Genentech's mixed bag
Biotech giant beats expectations for earnings but sales only match forecasts.
NEW YORK (CNNMoney.com) -- Genentech, the word's largest biotech in terms of market capitalization, reported a healthy increase in sales and earnings for the fourth quarter.
Genentech reported earnings per share of 69 cents, excluding charges, for the fourth quarter, up 13 percent from the same period the previous year. Analysts were predicting earnings of 67 cents per share.
The company reported sales of $2.9 billion, up 9 percent from a year ago and in line with analysts' expectations.
For the full year, Genentech (DNA) reported earnings per share of $2.94, without charges, a 32 percent surge from 2006. Sales came in at $11.7 billion, a 26 percent increase from 2006.
Genentech announced 2008 earnings guidance of $3.30 to $3.45 per share, without charges.
Shiv Kapoor, analyst for Ferris, Baker Watts, said that Genentech "continues to be one of the strongest players in the biotech industry" but "expectations are higher than what they delivered."
The biotech's top product was Avastin, a treatment for lung and colorectal cancer. Sales jumped 23 percent in the fourth quarter to more than $600 million. The drug's sales nearly reached $3 billion for the year, a 32 percent jump from 2006.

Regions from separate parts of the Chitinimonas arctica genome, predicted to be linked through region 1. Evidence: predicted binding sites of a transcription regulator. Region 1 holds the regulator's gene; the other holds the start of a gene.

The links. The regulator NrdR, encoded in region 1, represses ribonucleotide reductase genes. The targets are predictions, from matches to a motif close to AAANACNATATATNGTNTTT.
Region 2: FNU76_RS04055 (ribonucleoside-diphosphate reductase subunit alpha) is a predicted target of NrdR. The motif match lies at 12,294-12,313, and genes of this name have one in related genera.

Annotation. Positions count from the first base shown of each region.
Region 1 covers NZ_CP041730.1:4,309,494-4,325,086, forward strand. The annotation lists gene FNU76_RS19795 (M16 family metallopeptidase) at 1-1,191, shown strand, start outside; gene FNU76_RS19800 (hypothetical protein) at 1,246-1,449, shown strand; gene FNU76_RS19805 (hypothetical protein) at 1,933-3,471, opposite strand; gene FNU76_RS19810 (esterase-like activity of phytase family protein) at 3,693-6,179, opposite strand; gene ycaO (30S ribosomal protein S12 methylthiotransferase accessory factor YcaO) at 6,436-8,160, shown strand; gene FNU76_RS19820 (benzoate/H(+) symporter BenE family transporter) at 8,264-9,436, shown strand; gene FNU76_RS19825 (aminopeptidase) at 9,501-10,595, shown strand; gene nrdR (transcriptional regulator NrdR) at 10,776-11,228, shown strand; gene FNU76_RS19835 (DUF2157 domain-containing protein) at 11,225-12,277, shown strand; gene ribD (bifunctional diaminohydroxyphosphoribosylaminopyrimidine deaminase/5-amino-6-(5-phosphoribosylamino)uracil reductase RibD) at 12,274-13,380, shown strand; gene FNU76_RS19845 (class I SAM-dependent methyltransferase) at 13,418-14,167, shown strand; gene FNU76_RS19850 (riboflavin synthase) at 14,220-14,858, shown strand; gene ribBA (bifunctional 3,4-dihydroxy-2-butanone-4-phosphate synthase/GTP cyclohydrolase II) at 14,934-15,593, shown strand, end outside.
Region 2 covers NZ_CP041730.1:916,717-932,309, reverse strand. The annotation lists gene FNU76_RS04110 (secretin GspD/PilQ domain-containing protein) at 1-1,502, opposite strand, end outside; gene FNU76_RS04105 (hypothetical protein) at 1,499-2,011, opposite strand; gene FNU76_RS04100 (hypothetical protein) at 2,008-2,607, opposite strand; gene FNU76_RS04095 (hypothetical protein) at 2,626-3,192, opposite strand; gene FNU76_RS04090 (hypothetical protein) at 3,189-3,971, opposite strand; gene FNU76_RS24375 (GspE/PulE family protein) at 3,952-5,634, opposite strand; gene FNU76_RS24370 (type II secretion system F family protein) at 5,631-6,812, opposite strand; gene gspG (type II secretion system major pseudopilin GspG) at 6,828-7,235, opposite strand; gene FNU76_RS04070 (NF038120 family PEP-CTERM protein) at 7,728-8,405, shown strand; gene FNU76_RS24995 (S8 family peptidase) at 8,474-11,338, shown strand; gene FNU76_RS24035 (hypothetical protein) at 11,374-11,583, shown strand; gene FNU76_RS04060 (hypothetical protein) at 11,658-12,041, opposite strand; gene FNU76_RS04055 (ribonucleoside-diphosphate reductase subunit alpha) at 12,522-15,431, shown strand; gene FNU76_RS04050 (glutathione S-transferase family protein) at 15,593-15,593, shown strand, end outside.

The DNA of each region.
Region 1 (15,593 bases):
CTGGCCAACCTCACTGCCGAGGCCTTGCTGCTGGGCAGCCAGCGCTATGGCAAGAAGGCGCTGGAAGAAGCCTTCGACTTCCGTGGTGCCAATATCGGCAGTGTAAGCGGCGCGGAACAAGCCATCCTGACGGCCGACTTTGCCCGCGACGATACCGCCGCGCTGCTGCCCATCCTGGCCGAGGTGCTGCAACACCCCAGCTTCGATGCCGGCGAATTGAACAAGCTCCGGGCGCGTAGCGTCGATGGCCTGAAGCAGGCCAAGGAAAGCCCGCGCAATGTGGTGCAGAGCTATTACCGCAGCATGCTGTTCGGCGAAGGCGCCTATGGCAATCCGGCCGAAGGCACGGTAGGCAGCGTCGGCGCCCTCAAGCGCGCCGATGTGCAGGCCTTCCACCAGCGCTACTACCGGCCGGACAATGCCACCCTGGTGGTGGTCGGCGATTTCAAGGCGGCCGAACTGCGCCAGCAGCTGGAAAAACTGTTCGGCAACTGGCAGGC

Nonetheless, Avastin is partially responsible for the company's 20 percent slide in stock last year. In December, an advisory panel for the Food and Drug Administration voted 5-4 against approving Avastin as a treatment for breast cancer. The final decision comes out in February.
"The majority expectation is that [Avastin] won't get approved [for breast cancer]," said Jason Kantor, analyst for RBC Capital Markets. "If it did get approved it would have an upside effect."
Ian Clark, executive vice president for Genentech, said, in a conference call with analysts, that "there is definitely room to grow" with Avastin, but "clearly not as much as we would get" with a breast cancer indication.
The company's No. 2 product Rituxan, a treatment for non-Hodgkin's lymphoma and rheumatoid arthritis, rose 10 percent for the year, totaling nearly $2.3 billion. Sales for breast cancer drug Herceptin rose an anemic 4 percent to nearly $1.3 billion for full-year 2007. Sales for Lucentis, a drug to curb age-related vision loss, more than doubled in 2007 to $815 million.